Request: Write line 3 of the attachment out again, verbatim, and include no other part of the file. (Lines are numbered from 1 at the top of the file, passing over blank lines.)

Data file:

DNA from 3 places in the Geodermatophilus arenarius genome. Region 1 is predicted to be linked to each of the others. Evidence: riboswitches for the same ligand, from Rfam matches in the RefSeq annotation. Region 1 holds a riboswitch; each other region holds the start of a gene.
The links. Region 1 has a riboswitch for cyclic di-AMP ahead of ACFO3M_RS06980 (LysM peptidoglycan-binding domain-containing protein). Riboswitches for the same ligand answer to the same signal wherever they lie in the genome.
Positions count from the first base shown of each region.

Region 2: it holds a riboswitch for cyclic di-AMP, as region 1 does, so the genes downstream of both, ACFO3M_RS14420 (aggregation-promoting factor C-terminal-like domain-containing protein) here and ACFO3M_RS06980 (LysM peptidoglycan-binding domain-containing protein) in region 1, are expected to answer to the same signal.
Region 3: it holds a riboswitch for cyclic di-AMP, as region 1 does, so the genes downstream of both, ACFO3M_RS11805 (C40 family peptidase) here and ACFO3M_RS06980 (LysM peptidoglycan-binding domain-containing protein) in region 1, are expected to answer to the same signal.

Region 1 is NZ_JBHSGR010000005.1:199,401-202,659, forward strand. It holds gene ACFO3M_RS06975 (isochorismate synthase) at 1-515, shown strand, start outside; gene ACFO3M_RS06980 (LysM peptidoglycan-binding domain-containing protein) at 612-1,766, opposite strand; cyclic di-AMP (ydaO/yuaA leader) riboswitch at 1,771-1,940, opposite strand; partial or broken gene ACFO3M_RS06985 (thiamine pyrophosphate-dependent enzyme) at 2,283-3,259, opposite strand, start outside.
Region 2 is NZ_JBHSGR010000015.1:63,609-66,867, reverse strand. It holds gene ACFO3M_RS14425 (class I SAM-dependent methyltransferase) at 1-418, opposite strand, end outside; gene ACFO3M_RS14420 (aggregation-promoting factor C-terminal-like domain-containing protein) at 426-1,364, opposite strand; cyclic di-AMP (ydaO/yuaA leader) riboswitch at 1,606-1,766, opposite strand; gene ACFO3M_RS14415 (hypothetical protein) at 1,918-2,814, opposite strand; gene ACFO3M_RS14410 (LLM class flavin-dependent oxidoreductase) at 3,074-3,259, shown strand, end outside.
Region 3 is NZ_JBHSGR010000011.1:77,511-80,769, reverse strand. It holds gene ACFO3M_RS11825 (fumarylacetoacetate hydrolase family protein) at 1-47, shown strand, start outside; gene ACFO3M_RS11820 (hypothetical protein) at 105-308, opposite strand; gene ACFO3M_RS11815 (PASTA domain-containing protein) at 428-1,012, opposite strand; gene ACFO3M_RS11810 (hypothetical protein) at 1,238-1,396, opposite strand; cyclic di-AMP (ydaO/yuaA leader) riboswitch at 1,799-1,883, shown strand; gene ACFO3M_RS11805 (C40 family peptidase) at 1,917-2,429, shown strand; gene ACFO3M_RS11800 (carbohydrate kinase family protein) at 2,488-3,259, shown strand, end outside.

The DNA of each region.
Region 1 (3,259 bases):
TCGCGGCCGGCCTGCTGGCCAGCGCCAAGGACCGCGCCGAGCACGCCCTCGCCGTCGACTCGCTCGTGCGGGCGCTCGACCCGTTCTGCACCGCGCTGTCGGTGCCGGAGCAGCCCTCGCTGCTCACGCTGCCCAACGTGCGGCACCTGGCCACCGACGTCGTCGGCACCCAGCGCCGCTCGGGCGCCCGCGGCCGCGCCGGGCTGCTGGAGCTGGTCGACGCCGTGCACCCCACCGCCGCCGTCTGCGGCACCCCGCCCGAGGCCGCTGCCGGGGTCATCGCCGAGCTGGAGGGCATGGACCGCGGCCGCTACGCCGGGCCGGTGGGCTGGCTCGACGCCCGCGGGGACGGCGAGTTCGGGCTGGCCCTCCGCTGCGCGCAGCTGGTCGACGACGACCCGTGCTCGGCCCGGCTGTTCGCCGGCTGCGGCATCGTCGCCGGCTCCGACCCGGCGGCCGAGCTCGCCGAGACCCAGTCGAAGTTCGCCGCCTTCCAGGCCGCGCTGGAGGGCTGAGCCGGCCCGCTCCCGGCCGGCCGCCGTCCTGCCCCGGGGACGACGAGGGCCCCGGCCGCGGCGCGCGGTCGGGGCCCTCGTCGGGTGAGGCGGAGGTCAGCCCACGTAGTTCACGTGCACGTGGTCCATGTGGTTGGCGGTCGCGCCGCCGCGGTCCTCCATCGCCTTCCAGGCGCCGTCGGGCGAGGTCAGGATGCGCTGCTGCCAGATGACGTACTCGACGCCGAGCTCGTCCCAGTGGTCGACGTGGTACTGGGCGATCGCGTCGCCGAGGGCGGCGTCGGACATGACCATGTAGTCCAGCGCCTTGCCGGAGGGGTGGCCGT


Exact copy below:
Positions count from the first base shown of each region.